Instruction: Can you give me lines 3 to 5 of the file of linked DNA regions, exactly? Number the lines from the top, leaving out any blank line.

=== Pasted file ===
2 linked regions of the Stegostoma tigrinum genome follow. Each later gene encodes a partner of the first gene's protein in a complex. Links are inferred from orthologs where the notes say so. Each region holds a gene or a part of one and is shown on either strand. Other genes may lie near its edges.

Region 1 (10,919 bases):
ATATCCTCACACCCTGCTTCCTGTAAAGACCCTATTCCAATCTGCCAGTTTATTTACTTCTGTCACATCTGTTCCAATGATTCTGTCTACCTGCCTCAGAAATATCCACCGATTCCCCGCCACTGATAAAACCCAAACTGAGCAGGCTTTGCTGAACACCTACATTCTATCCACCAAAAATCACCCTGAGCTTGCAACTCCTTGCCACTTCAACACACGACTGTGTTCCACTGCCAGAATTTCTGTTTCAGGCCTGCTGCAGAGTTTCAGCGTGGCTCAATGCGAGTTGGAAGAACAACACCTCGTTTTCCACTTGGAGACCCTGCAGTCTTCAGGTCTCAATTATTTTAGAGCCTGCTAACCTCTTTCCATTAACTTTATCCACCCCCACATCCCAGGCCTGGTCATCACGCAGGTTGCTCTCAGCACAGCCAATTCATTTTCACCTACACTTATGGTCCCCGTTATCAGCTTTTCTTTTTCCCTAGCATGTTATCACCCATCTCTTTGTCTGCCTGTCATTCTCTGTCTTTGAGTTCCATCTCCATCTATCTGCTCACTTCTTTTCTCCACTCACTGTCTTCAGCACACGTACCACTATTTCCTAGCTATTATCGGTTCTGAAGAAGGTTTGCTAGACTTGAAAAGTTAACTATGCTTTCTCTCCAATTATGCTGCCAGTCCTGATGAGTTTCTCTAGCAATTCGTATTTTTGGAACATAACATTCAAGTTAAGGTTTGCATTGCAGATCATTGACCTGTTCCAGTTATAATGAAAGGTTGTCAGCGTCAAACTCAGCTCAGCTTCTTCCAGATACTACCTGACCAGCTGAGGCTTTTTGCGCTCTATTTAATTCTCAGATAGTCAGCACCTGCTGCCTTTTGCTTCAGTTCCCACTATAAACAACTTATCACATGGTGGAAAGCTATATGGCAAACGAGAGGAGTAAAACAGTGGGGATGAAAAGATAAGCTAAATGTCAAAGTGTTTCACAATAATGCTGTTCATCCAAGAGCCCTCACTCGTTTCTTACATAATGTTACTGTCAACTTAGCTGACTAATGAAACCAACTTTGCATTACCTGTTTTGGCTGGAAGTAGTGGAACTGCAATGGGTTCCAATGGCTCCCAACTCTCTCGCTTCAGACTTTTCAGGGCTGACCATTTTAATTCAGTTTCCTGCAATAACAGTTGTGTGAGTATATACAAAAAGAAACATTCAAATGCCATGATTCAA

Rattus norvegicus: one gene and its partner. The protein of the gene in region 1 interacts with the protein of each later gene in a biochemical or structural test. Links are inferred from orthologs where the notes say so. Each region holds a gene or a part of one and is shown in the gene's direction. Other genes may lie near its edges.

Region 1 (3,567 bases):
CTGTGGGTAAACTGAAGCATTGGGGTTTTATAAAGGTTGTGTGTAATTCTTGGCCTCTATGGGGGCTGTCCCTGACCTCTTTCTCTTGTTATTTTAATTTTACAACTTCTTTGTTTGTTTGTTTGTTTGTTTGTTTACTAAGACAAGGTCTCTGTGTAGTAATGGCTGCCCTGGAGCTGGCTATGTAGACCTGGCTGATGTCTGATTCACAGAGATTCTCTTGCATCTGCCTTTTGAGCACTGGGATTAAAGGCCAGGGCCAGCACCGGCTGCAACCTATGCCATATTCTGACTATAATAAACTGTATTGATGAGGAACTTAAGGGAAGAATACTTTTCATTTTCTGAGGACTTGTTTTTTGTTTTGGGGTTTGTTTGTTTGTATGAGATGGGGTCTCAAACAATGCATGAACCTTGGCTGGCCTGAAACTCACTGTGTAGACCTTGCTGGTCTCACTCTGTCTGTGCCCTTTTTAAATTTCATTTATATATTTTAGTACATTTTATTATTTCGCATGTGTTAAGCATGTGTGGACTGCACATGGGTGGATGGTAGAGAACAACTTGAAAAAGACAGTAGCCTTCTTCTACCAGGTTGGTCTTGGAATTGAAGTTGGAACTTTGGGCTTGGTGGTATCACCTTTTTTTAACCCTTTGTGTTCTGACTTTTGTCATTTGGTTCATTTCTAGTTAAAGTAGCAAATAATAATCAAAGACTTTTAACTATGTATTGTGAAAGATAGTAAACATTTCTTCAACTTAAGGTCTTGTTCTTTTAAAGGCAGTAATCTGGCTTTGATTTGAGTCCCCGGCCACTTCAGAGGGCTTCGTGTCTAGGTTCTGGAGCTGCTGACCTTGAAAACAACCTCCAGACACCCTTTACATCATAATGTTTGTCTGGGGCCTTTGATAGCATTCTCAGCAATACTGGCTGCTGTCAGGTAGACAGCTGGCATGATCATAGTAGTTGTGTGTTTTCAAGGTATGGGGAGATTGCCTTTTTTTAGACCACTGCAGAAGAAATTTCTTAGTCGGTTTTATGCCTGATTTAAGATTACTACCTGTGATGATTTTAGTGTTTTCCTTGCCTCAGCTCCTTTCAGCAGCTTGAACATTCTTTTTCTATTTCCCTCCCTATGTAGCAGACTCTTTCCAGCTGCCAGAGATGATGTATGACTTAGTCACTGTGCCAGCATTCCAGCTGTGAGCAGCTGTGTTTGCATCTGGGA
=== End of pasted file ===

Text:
ATATCCTCACACCCTGCTTCCTGTAAAGACCCTATTCCAATCTGCCAGTTTATTTACTTCTGTCACATCTGTTCCAATGATTCTGTCTACCTGCCTCAGAAATATCCACCGATTCCCCGCCACTGATAAAACCCAAACTGAGCAGGCTTTGCTGAACACCTACATTCTATCCACCAAAAATCACCCTGAGCTTGCAACTCCTTGCCACTTCAACACACGACTGTGTTCCACTGCCAGAATTTCTGTTTCAGGCCTGCTGCAGAGTTTCAGCGTGGCTCAATGCGAGTTGGAAGAACAACACCTCGTTTTCCACTTGGAGACCCTGCAGTCTTCAGGTCTCAATTATTTTAGAGCCTGCTAACCTCTTTCCATTAACTTTATCCACCCCCACATCCCAGGCCTGGTCATCACGCAGGTTGCTCTCAGCACAGCCAATTCATTTTCACCTACACTTATGGTCCCCGTTATCAGCTTTTCTTTTTCCCTAGCATGTTATCACCCATCTCTTTGTCTGCCTGTCATTCTCTGTCTTTGAGTTCCATCTCCATCTATCTGCTCACTTCTTTTCTCCACTCACTGTCTTCAGCACACGTACCACTATTTCCTAGCTATTATCGGTTCTGAAGAAGGTTTGCTAGACTTGAAAAGTTAACTATGCTTTCTCTCCAATTATGCTGCCAGTCCTGATGAGTTTCTCTAGCAATTCGTATTTTTGGAACATAACATTCAAGTTAAGGTTTGCATTGCAGATCATTGACCTGTTCCAGTTATAATGAAAGGTTGTCAGCGTCAAACTCAGCTCAGCTTCTTCCAGATACTACCTGACCAGCTGAGGCTTTTTGCGCTCTATTTAATTCTCAGATAGTCAGCACCTGCTGCCTTTTGCTTCAGTTCCCACTATAAACAACTTATCACATGGTGGAAAGCTATATGGCAAACGAGAGGAGTAAAACAGTGGGGATGAAAAGATAAGCTAAATGTCAAAGTGTTTCACAATAATGCTGTTCATCCAAGAGCCCTCACTCGTTTCTTACATAATGTTACTGTCAACTTAGCTGACTAATGAAACCAACTTTGCATTACCTGTTTTGGCTGGAAGTAGTGGAACTGCAATGGGTTCCAATGGCTCCCAACTCTCTCGCTTCAGACTTTTCAGGGCTGACCATTTTAATTCAGTTTCCTGCAATAACAGTTGTGTGAGTATATACAAAAAGAAACATTCAAATGCCATGATTCAA

Rattus norvegicus: one gene and its partner. The protein of the gene in region 1 interacts with the protein of each later gene in a biochemical or structural test. Links are inferred from orthologs where the notes say so. Each region holds a gene or a part of one and is shown in the gene's direction. Other genes may lie near its edges.

Region 1 (3,567 bases):